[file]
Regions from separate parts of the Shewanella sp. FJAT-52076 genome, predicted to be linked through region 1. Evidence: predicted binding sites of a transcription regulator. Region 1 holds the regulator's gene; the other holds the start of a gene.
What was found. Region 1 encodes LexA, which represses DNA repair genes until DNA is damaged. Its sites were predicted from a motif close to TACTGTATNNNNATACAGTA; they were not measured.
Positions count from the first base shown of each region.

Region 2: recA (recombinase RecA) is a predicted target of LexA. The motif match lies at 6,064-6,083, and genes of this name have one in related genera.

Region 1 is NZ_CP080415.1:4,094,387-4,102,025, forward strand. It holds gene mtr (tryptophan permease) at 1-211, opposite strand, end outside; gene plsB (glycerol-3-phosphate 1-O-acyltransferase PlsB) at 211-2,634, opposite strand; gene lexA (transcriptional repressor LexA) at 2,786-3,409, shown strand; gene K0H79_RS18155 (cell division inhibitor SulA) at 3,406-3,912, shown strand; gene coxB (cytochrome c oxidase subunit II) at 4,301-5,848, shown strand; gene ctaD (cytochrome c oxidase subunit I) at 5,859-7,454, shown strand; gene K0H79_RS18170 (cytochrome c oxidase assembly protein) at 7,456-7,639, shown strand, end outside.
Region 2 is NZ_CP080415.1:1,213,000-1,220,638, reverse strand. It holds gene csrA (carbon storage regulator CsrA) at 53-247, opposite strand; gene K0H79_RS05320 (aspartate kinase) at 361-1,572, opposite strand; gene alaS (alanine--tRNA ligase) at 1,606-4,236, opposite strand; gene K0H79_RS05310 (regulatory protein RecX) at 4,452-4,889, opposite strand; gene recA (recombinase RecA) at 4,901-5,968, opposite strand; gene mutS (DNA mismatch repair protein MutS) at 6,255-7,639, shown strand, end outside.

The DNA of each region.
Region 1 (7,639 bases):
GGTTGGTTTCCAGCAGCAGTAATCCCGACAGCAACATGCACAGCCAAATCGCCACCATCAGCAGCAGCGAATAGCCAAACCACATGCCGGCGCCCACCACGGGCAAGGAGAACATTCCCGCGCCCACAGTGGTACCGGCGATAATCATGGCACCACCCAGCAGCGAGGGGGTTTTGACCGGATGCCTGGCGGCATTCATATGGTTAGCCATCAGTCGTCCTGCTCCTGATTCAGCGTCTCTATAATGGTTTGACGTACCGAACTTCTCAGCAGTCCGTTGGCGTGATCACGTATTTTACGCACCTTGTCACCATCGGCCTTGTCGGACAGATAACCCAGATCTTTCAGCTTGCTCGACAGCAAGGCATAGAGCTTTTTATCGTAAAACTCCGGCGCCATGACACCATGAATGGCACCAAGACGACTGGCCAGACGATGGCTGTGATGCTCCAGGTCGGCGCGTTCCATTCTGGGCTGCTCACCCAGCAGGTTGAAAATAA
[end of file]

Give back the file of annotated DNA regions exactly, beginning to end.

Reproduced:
Regions from separate parts of the Shewanella sp. FJAT-52076 genome, predicted to be linked through region 1. Evidence: predicted binding sites of a transcription regulator. Region 1 holds the regulator's gene; the other holds the start of a gene.
What was found. Region 1 encodes LexA, which represses DNA repair genes until DNA is damaged. Its sites were predicted from a motif close to TACTGTATNNNNATACAGTA; they were not measured.
Positions count from the first base shown of each region.

Region 2: recA (recombinase RecA) is a predicted target of LexA. The motif match lies at 6,064-6,083, and genes of this name have one in related genera.

Region 1 is NZ_CP080415.1:4,094,387-4,102,025, forward strand. It holds gene mtr (tryptophan permease) at 1-211, opposite strand, end outside; gene plsB (glycerol-3-phosphate 1-O-acyltransferase PlsB) at 211-2,634, opposite strand; gene lexA (transcriptional repressor LexA) at 2,786-3,409, shown strand; gene K0H79_RS18155 (cell division inhibitor SulA) at 3,406-3,912, shown strand; gene coxB (cytochrome c oxidase subunit II) at 4,301-5,848, shown strand; gene ctaD (cytochrome c oxidase subunit I) at 5,859-7,454, shown strand; gene K0H79_RS18170 (cytochrome c oxidase assembly protein) at 7,456-7,639, shown strand, end outside.
Region 2 is NZ_CP080415.1:1,213,000-1,220,638, reverse strand. It holds gene csrA (carbon storage regulator CsrA) at 53-247, opposite strand; gene K0H79_RS05320 (aspartate kinase) at 361-1,572, opposite strand; gene alaS (alanine--tRNA ligase) at 1,606-4,236, opposite strand; gene K0H79_RS05310 (regulatory protein RecX) at 4,452-4,889, opposite strand; gene recA (recombinase RecA) at 4,901-5,968, opposite strand; gene mutS (DNA mismatch repair protein MutS) at 6,255-7,639, shown strand, end outside.

The DNA of each region.
Region 1 (7,639 bases):
GGTTGGTTTCCAGCAGCAGTAATCCCGACAGCAACATGCACAGCCAAATCGCCACCATCAGCAGCAGCGAATAGCCAAACCACATGCCGGCGCCCACCACGGGCAAGGAGAACATTCCCGCGCCCACAGTGGTACCGGCGATAATCATGGCACCACCCAGCAGCGAGGGGGTTTTGACCGGATGCCTGGCGGCATTCATATGGTTAGCCATCAGTCGTCCTGCTCCTGATTCAGCGTCTCTATAATGGTTTGACGTACCGAACTTCTCAGCAGTCCGTTGGCGTGATCACGTATTTTACGCACCTTGTCACCATCGGCCTTGTCGGACAGATAACCCAGATCTTTCAGCTTGCTCGACAGCAAGGCATAGAGCTTTTTATCGTAAAACTCCGGCGCCATGACACCATGAATGGCACCAAGACGACTGGCCAGACGATGGCTGTGATGCTCCAGGTCGGCGCGTTCCATTCTGGGCTGCTCACCCAGCAGGTTGAAAATAA